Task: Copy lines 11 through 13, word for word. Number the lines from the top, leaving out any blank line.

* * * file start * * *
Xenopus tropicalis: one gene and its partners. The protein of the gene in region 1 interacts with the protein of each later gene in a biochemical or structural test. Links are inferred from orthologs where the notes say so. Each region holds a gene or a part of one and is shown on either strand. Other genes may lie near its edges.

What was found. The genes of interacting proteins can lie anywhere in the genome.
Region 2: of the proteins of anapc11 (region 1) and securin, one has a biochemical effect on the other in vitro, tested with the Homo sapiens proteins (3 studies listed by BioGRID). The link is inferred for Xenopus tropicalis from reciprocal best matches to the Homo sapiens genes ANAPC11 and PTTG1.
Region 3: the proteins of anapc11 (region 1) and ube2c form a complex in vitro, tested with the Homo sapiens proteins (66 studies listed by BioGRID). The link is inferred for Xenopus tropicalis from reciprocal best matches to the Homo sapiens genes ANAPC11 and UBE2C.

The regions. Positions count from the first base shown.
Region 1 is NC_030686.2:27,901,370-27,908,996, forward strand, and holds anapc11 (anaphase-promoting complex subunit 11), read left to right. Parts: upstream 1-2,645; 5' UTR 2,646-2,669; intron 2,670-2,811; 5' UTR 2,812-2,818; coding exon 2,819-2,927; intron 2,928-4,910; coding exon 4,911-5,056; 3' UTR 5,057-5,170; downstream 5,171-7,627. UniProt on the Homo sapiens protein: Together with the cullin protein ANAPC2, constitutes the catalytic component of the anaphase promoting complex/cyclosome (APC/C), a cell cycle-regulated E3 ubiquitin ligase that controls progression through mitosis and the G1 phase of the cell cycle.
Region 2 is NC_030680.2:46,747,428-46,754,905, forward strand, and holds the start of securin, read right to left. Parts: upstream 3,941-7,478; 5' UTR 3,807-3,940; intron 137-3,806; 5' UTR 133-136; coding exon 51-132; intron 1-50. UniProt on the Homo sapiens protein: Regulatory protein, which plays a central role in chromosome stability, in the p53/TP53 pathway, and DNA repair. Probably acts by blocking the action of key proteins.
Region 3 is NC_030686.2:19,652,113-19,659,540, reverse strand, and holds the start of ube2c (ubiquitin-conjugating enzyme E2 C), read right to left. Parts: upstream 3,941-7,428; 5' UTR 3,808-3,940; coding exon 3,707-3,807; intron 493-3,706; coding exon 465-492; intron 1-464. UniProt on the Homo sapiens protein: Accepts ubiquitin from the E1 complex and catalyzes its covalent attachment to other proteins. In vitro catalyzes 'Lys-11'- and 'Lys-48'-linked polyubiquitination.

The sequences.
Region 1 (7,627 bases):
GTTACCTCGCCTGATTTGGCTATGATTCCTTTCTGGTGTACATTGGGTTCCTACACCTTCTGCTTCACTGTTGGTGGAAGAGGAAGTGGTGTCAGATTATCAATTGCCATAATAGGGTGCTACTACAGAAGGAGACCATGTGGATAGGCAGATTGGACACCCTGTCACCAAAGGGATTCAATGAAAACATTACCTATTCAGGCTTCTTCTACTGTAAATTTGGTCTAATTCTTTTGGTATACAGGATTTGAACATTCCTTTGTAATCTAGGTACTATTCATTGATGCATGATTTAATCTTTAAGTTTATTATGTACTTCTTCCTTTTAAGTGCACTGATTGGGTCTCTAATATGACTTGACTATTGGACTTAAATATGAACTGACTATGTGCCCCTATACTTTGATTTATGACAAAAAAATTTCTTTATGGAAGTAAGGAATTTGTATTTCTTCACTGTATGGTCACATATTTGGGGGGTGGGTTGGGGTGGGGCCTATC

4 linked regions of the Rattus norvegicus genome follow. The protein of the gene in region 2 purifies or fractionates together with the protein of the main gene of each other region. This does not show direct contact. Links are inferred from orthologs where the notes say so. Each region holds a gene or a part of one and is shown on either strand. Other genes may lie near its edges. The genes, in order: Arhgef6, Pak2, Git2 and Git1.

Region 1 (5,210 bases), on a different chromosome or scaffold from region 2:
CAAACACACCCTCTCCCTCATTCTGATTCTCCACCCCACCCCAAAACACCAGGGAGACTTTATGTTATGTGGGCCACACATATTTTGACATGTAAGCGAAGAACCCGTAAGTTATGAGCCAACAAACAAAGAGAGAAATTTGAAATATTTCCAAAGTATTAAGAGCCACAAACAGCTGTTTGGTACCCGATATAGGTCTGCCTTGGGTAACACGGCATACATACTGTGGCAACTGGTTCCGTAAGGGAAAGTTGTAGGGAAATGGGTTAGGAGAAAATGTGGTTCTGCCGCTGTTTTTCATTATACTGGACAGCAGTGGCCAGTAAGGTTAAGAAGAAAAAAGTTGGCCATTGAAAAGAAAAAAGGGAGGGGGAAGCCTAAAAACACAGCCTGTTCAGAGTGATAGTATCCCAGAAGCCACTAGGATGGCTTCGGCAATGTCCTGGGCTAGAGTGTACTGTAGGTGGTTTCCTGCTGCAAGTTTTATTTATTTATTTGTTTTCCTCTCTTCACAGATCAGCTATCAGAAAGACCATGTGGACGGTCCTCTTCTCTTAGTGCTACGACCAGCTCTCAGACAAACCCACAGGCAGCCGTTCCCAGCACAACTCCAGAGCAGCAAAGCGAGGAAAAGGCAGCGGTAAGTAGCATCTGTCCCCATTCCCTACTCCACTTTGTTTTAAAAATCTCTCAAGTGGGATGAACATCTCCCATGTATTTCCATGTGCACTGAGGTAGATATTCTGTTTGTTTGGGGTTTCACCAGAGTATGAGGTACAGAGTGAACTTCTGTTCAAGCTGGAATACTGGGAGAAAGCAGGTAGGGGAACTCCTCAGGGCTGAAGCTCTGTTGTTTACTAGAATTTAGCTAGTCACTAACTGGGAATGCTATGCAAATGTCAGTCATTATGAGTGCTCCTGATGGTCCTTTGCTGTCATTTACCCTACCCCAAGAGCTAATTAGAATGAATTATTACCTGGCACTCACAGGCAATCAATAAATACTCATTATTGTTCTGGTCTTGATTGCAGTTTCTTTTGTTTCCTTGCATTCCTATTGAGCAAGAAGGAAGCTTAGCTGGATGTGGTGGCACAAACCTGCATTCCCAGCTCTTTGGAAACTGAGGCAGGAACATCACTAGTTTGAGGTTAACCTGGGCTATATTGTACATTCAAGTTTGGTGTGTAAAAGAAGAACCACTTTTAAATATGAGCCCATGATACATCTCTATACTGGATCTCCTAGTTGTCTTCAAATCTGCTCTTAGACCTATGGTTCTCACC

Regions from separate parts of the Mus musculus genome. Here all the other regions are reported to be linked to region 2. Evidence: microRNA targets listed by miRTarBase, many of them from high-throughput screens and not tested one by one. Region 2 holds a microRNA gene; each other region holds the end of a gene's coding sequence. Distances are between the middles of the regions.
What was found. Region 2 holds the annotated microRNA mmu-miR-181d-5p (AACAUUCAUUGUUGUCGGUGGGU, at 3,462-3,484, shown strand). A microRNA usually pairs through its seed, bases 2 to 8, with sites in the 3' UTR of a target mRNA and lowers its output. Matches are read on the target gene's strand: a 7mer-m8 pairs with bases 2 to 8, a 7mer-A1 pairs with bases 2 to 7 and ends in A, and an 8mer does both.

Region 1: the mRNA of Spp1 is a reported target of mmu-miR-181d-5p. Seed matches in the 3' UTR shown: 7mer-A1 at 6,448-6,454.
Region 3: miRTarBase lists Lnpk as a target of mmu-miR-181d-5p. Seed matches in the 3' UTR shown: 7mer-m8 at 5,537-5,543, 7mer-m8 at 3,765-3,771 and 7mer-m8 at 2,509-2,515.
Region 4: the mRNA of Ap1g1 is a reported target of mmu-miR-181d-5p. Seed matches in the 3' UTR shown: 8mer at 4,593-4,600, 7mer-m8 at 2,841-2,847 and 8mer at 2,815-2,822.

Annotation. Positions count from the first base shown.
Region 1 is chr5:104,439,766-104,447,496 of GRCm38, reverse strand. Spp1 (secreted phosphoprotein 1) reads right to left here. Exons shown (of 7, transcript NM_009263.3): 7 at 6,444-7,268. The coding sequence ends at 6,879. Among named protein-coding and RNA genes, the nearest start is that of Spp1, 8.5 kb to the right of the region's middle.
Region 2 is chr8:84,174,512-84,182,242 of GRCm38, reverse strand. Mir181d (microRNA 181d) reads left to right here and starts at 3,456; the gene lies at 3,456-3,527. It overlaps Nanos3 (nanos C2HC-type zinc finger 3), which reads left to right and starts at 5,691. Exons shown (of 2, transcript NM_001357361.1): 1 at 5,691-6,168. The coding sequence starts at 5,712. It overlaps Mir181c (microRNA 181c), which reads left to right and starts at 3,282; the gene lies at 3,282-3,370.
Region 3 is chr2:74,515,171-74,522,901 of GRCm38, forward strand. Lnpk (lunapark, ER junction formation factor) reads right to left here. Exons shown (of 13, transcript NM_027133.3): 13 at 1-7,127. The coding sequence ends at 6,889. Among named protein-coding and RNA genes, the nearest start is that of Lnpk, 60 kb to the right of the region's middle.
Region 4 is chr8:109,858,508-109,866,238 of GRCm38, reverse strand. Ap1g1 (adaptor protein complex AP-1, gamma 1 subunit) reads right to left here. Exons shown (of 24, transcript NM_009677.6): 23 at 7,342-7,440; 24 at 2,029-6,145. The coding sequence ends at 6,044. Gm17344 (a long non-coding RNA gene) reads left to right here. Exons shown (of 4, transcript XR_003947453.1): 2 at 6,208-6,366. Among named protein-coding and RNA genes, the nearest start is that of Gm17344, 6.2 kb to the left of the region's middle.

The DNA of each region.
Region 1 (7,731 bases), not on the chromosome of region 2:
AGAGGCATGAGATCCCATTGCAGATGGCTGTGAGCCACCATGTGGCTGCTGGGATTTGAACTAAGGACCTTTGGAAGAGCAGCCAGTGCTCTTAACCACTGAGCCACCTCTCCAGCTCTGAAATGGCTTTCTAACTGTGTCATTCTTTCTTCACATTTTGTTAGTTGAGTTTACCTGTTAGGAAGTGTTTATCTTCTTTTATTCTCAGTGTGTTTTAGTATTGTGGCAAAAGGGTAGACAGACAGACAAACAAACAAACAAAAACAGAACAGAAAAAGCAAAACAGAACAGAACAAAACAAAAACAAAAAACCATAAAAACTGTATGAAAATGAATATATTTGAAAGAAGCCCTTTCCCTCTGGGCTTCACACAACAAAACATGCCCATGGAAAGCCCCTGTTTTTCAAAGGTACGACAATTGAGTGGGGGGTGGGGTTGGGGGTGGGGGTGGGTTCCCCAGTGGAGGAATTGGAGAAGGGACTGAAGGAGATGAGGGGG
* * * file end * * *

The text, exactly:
GTTACCTCGCCTGATTTGGCTATGATTCCTTTCTGGTGTACATTGGGTTCCTACACCTTCTGCTTCACTGTTGGTGGAAGAGGAAGTGGTGTCAGATTATCAATTGCCATAATAGGGTGCTACTACAGAAGGAGACCATGTGGATAGGCAGATTGGACACCCTGTCACCAAAGGGATTCAATGAAAACATTACCTATTCAGGCTTCTTCTACTGTAAATTTGGTCTAATTCTTTTGGTATACAGGATTTGAACATTCCTTTGTAATCTAGGTACTATTCATTGATGCATGATTTAATCTTTAAGTTTATTATGTACTTCTTCCTTTTAAGTGCACTGATTGGGTCTCTAATATGACTTGACTATTGGACTTAAATATGAACTGACTATGTGCCCCTATACTTTGATTTATGACAAAAAAATTTCTTTATGGAAGTAAGGAATTTGTATTTCTTCACTGTATGGTCACATATTTGGGGGGTGGGTTGGGGTGGGGCCTATC

4 linked regions of the Rattus norvegicus genome follow. The protein of the gene in region 2 purifies or fractionates together with the protein of the main gene of each other region. This does not show direct contact. Links are inferred from orthologs where the notes say so. Each region holds a gene or a part of one and is shown on either strand. Other genes may lie near its edges. The genes, in order: Arhgef6, Pak2, Git2 and Git1.

Region 1 (5,210 bases), on a different chromosome or scaffold from region 2: